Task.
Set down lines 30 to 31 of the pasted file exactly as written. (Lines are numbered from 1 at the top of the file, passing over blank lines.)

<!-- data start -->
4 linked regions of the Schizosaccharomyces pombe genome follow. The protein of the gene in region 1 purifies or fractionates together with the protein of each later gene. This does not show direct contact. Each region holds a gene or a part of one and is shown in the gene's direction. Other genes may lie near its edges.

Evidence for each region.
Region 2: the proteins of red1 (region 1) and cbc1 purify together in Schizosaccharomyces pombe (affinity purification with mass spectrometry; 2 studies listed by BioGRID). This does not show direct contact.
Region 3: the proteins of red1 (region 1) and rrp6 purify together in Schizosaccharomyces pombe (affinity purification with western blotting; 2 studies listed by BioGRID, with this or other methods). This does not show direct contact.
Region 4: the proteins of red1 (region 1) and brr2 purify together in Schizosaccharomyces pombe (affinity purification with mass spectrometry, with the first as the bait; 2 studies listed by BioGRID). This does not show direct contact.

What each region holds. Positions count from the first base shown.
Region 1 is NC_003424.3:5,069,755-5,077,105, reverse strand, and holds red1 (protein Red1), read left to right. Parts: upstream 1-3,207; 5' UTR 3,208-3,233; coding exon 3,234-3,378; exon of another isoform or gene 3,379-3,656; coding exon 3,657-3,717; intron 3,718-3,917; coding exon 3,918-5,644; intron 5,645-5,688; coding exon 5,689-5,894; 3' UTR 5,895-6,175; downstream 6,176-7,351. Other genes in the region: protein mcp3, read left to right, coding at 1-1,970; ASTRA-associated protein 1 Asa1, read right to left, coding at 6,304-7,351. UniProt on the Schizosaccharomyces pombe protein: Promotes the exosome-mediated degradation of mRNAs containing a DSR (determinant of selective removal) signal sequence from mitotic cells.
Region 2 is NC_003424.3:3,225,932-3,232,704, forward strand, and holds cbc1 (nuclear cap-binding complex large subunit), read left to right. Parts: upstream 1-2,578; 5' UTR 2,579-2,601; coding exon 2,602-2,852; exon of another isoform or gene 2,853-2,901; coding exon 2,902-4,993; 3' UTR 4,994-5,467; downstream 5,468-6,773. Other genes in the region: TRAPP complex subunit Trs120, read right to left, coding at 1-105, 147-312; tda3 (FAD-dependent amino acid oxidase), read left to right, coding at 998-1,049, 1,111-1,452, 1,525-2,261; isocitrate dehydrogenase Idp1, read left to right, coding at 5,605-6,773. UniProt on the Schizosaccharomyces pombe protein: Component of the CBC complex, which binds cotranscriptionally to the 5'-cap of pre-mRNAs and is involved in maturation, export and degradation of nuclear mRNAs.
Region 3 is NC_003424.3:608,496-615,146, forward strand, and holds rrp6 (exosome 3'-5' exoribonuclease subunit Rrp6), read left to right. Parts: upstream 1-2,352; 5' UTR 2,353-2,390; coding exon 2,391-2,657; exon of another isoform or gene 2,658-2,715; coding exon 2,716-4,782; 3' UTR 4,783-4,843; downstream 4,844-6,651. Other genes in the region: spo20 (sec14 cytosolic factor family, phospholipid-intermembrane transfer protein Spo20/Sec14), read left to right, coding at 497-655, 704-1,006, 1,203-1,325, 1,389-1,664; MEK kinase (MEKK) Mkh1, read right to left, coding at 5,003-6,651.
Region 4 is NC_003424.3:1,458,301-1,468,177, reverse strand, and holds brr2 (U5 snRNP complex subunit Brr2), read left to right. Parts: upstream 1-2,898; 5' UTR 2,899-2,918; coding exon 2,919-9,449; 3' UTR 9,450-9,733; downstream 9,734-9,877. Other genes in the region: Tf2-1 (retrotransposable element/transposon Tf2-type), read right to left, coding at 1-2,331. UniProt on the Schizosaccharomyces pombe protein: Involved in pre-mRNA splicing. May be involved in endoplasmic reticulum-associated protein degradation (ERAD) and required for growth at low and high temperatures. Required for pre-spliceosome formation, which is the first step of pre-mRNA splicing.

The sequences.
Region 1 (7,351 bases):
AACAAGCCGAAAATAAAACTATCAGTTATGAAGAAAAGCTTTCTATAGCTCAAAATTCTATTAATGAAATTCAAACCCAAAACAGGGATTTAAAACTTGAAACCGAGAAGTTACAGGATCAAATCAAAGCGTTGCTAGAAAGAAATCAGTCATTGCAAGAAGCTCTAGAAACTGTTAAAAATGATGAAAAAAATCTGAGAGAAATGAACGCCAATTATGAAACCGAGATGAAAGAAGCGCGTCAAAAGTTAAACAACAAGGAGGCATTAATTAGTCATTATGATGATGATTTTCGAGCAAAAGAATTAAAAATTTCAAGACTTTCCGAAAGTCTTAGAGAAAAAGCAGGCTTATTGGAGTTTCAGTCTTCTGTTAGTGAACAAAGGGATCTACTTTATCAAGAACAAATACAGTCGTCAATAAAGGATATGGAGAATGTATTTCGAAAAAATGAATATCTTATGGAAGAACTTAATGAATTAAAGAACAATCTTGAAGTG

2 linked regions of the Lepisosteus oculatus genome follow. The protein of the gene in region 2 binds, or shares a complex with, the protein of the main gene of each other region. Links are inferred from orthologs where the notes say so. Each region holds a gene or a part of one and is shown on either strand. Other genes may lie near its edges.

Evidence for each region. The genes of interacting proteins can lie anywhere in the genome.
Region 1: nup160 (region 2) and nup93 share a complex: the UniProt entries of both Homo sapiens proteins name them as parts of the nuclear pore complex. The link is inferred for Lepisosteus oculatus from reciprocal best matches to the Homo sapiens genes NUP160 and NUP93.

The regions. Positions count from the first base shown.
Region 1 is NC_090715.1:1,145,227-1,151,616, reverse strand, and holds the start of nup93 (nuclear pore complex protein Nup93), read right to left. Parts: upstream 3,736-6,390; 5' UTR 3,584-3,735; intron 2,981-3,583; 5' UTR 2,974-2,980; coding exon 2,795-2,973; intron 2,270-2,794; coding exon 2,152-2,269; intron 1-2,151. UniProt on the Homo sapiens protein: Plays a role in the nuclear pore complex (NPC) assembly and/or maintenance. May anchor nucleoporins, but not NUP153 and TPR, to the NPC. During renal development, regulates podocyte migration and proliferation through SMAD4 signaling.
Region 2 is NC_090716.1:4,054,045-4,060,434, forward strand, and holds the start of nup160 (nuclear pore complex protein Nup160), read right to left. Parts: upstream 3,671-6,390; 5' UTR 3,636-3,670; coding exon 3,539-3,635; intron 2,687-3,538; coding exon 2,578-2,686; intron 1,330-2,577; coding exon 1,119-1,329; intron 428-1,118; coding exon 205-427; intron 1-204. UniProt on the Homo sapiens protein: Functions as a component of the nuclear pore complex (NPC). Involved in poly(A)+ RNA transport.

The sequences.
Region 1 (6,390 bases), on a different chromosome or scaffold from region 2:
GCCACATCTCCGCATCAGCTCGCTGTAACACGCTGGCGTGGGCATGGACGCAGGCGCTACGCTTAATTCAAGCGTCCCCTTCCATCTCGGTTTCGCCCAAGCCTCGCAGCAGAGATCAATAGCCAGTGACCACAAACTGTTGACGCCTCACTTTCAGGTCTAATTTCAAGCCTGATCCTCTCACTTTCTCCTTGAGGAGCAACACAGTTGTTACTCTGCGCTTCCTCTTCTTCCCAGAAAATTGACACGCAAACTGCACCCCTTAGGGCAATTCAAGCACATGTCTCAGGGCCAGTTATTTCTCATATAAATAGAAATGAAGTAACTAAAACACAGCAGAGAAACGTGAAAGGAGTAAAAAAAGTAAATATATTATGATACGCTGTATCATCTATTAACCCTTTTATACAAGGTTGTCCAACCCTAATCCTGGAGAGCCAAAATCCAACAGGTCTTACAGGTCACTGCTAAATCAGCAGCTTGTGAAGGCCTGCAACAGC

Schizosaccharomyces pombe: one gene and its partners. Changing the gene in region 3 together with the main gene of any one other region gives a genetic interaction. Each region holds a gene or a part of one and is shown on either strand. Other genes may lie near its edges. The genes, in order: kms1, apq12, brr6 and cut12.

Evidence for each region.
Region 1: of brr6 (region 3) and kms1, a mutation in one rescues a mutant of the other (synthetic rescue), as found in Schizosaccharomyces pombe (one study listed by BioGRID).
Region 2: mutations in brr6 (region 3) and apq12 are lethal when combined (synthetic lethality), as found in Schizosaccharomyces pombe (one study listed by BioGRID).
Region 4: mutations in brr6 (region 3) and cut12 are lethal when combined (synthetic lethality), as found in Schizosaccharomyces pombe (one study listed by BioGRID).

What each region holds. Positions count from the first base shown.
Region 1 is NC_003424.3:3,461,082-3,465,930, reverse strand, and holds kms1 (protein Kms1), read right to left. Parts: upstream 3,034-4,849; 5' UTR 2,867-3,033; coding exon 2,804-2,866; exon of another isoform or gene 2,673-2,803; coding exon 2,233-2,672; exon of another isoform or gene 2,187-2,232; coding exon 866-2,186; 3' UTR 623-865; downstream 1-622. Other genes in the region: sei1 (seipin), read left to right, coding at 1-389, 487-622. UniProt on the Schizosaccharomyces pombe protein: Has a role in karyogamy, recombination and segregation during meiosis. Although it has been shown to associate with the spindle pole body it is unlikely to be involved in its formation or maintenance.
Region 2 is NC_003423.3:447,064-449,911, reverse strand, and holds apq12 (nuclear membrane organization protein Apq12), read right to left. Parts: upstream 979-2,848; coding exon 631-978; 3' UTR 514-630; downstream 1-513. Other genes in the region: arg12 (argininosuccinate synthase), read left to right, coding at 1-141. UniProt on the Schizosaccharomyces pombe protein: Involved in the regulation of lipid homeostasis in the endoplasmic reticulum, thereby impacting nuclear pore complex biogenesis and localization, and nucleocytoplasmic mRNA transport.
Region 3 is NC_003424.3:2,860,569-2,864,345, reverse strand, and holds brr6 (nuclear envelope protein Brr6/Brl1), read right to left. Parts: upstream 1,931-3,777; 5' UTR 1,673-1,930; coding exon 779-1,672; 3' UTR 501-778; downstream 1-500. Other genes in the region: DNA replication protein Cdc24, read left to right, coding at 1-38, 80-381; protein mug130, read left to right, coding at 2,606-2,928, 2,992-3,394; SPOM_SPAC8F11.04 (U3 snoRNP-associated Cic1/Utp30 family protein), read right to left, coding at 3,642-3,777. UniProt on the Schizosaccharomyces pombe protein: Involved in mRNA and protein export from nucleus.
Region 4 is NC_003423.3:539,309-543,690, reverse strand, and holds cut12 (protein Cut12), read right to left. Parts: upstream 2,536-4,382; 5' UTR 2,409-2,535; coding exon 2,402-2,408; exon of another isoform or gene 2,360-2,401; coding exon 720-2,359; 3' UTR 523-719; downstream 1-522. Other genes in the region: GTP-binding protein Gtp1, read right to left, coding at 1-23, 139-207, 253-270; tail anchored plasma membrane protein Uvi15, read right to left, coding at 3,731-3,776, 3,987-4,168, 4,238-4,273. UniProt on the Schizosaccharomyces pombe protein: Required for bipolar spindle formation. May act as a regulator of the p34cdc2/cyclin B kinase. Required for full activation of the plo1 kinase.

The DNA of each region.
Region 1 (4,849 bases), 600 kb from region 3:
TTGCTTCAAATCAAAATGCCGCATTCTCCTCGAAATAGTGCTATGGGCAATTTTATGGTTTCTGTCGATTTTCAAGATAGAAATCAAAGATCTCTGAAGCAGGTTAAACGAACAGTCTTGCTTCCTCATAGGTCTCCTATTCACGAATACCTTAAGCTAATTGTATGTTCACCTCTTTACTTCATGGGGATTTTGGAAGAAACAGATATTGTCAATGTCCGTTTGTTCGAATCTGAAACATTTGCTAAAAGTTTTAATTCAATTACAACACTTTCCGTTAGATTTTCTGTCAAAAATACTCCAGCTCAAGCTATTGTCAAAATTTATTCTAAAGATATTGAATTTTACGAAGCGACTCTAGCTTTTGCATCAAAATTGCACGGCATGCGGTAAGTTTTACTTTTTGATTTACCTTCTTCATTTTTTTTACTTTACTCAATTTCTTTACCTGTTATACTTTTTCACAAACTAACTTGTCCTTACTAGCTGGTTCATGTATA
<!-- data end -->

Region 2 is NC_003423.3:447,064-449,911, reverse strand, and holds apq12 (nuclear membrane organization protein Apq12), read right to left. Parts: upstream 979-2,848; coding exon 631-978; 3' UTR 514-630; downstream 1-513. Other genes in the region: arg12 (argininosuccinate synthase), read left to right, coding at 1-141. UniProt on the Schizosaccharomyces pombe protein: Involved in the regulation of lipid homeostasis in the endoplasmic reticulum, thereby impacting nuclear pore complex biogenesis and localization, and nucleocytoplasmic mRNA transport.
Region 3 is NC_003424.3:2,860,569-2,864,345, reverse strand, and holds brr6 (nuclear envelope protein Brr6/Brl1), read right to left. Parts: upstream 1,931-3,777; 5' UTR 1,673-1,930; coding exon 779-1,672; 3' UTR 501-778; downstream 1-500. Other genes in the region: DNA replication protein Cdc24, read left to right, coding at 1-38, 80-381; protein mug130, read left to right, coding at 2,606-2,928, 2,992-3,394; SPOM_SPAC8F11.04 (U3 snoRNP-associated Cic1/Utp30 family protein), read right to left, coding at 3,642-3,777. UniProt on the Schizosaccharomyces pombe protein: Involved in mRNA and protein export from nucleus.